• Skip to Main Content /
  • Screen Reader Access



Sonepat : 10.02.2018

1. I am happy to be here for the first convocation ceremony of the National Institute of Food Technology Entrepreneurship and Management or NIFTEM. My congratulations to those being awarded their graduate and postgraduate degrees, and particularly the medal winners. This is a milestone in your academic life. It owes much to your hard work, and to the support you have received from your professors and faculty members, as well as your parents and families. Indeed, in your success is their success.

2. Your formal education at this institution may have come to a conclusion, but your careers are about to take off. You are entering a world full of possibilities. And a world where the skills you have learnt here – that is food technology and entrepreneurship – have a great demand. You are especially fortunate, for what you have learnt can not only empower you to build a professional career – but can also change the lives of our farmers and help in the development of a prosperous country.

3. India has been an agrarian economy ever since our ancestors planted grains in the Indus Valley. Different crops and food items find mention in our cultural and intellectual legacies, from the Vedas to Ayurveda and yoga. Many varieties of nutritious grains and a wide range of pulses mark the Indian experience. So do food habits and recipes that change from state to state, if not from district to district. They symbolise the breadth and diversity of India – which is our great strength.

4. At the root of this strength are our farmers. Millions of them, both men and women, toil relentlessly and with great effort to grow food for us. They contribute to not just food security but actually national security. And they ensure that food reaches the tables of 1.3 billion of our fellow citizens, most of them fellow citizens whom an individual farmer does not personally know and will never meet. The farmers who perform such a selfless task often do so for limited returns, and face the uncertainty of the monsoon and the market. Truly, farming in our country is not simply a job – it is a tapasya.

5. As a society and as a people we are obligated to make life better for our farmers and to free them from the fickleness of nature and of weather patterns – and, to the degree possible, of the unpredictability of demand and supply. This is the resolve of the government, and it has instituted policies and programmes to further this. Use of science and technology along the food chain is essential to these programmes. And this is where institutions such as NIFTEM and those who graduate from here will play a vital role.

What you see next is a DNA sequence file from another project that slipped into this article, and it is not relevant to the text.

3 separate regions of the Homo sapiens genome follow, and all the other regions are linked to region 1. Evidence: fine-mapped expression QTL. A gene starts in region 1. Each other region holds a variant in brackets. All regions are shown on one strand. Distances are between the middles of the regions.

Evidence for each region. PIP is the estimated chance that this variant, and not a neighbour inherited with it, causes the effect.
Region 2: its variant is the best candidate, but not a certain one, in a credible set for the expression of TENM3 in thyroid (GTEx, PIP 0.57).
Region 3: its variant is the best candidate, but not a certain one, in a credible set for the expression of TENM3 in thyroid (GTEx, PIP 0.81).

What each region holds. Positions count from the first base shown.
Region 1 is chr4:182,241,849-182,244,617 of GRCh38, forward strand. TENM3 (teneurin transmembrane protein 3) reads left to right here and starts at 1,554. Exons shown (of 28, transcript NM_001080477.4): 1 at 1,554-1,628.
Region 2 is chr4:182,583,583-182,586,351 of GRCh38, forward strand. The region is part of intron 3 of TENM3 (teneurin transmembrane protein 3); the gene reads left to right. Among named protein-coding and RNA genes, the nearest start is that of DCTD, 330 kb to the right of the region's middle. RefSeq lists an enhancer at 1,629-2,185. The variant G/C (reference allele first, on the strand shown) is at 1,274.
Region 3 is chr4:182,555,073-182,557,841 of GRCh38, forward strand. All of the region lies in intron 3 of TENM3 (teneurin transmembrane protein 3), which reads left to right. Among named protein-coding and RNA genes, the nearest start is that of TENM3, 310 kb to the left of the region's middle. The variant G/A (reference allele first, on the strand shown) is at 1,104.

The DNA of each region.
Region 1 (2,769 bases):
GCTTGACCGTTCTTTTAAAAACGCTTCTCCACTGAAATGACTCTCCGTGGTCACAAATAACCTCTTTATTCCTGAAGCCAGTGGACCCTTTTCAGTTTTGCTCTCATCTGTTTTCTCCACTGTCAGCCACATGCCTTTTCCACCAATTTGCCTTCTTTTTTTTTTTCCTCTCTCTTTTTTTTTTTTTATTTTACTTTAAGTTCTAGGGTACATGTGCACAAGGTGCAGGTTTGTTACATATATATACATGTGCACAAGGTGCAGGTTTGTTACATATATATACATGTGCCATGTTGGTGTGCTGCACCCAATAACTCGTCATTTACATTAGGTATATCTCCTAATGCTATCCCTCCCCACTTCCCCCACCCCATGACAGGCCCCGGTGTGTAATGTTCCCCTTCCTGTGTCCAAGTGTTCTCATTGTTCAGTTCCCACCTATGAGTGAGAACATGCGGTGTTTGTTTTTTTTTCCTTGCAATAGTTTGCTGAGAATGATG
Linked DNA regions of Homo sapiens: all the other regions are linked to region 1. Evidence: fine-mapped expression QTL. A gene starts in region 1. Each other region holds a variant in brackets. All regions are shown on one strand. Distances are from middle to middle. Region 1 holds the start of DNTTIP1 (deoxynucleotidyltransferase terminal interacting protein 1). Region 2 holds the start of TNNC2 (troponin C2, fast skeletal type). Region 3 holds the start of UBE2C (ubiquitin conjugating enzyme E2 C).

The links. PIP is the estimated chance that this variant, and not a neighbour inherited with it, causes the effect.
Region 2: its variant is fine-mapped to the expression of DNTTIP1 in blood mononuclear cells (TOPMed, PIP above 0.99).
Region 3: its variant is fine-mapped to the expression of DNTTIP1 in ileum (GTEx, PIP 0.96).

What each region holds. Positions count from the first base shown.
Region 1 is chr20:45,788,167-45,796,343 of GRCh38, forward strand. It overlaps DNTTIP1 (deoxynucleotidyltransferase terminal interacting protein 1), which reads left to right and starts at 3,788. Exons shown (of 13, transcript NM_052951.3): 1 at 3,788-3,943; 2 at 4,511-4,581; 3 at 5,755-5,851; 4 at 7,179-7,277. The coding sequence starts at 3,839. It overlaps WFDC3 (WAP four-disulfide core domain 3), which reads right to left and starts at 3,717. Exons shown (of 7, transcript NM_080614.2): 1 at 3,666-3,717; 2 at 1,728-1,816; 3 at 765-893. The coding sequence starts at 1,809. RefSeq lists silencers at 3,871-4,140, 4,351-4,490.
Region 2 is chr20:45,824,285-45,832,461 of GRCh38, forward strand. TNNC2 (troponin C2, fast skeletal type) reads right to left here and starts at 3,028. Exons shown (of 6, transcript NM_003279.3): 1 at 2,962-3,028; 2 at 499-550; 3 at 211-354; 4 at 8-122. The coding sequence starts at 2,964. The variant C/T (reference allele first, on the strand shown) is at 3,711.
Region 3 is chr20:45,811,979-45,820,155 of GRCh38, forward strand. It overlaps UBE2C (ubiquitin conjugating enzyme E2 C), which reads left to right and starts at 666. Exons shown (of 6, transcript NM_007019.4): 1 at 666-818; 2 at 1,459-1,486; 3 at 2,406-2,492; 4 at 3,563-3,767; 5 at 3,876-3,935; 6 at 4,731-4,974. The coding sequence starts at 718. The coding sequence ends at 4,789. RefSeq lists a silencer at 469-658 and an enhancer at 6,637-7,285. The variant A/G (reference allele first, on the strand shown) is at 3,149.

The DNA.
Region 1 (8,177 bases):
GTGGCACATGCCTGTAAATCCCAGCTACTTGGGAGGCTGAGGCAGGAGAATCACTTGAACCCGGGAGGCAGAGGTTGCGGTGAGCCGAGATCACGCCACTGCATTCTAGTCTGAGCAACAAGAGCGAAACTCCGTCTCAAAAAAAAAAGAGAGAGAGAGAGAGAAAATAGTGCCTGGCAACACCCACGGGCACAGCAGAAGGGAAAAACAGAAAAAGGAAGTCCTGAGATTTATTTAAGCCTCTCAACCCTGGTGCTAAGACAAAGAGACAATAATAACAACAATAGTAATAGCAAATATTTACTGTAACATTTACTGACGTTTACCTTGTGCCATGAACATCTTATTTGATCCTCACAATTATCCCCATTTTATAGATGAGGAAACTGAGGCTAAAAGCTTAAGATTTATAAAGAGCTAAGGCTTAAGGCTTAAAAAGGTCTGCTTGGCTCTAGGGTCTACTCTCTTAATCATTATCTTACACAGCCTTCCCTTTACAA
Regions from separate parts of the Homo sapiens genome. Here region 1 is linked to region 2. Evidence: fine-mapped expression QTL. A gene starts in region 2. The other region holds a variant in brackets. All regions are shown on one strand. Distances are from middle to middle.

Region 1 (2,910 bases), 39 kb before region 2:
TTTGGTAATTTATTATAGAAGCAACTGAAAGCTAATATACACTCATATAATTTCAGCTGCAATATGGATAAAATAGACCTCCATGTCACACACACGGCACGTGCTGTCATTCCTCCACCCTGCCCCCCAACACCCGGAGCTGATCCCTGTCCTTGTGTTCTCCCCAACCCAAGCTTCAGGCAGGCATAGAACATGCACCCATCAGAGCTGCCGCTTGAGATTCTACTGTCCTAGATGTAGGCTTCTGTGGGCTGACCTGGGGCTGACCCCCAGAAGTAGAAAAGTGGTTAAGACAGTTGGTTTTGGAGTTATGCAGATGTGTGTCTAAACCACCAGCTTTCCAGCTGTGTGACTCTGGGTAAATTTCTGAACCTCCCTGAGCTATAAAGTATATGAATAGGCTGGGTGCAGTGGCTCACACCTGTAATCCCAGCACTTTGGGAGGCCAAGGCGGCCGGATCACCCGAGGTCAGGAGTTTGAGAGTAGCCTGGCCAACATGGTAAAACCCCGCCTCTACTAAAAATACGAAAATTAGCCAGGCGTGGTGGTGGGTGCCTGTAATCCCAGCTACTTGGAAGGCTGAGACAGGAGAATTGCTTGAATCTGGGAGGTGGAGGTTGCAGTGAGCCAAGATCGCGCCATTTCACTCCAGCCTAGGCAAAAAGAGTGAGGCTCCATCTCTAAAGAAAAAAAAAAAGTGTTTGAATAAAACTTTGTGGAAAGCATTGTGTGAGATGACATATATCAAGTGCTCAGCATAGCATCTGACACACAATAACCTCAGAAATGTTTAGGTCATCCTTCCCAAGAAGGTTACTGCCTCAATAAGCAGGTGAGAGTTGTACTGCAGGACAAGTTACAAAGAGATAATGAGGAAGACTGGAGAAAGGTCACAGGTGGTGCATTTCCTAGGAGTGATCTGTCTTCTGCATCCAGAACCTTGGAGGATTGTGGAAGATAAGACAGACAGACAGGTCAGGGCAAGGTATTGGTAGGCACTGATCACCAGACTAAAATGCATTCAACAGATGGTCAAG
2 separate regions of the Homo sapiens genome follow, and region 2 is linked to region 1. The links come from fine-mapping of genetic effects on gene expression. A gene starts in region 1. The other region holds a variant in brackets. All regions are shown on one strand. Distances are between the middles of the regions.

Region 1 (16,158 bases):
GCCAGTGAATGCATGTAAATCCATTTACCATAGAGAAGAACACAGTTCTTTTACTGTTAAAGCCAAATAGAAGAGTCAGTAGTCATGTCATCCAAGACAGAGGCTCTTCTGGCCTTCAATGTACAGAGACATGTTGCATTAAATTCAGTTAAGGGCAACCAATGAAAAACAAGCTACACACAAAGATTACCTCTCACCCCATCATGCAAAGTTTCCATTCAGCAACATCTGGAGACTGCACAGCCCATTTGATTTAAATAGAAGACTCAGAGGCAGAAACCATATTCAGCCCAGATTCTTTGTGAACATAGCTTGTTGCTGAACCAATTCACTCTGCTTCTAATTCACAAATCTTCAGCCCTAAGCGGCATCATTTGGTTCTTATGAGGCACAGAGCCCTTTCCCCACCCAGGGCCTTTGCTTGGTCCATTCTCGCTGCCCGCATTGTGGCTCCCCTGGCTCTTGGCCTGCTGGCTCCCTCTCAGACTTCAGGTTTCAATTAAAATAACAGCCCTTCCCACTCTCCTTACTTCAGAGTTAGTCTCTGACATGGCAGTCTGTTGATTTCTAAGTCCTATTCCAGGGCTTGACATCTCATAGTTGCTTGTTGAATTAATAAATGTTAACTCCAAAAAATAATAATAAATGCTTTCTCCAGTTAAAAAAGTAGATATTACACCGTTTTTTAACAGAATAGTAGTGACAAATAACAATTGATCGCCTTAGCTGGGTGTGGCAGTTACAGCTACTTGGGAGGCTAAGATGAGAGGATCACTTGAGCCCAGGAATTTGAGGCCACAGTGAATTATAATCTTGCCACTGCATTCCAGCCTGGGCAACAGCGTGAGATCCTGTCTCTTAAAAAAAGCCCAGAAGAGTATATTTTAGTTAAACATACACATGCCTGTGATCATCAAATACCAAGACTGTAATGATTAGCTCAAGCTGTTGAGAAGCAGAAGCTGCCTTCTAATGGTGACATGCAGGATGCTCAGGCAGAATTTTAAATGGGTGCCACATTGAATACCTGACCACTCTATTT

Ladies and Gentlemen

6. The incorporation of technology in agriculture is not new in our country. Innovations were critical to our Green Revolution. Industrious farmers, including in the state we are in – Haryana – took advantage of these and increased productivity. The outcome is an India that is self-sufficient and self-reliant in food production. Today, our country is the world’s largest producer of milk. It is the second largest producer of rice, wheat, fruits and vegetables, sugarcane and tea. The third largest producer of eggs. And the sixth largest producer of meat.

7.This achievement is a tribute to our farmers. It has also laid the foundations of an appreciable food industry. The Indian food and grocery market is the world’s sixth largest and expected to touch US$ 1 trillion by 2025. The food processing industry is spread across nearly 39,000 registered factories and over two million unregistered food processing units. One in eight Indians working in registered manufacturing facilities is employed in the food sector. Food items constitute over 11 per cent of the country’s exports. To take this sector to the next level, the government has sanctioned 42 mega food parks and these are in different stages of being commissioned.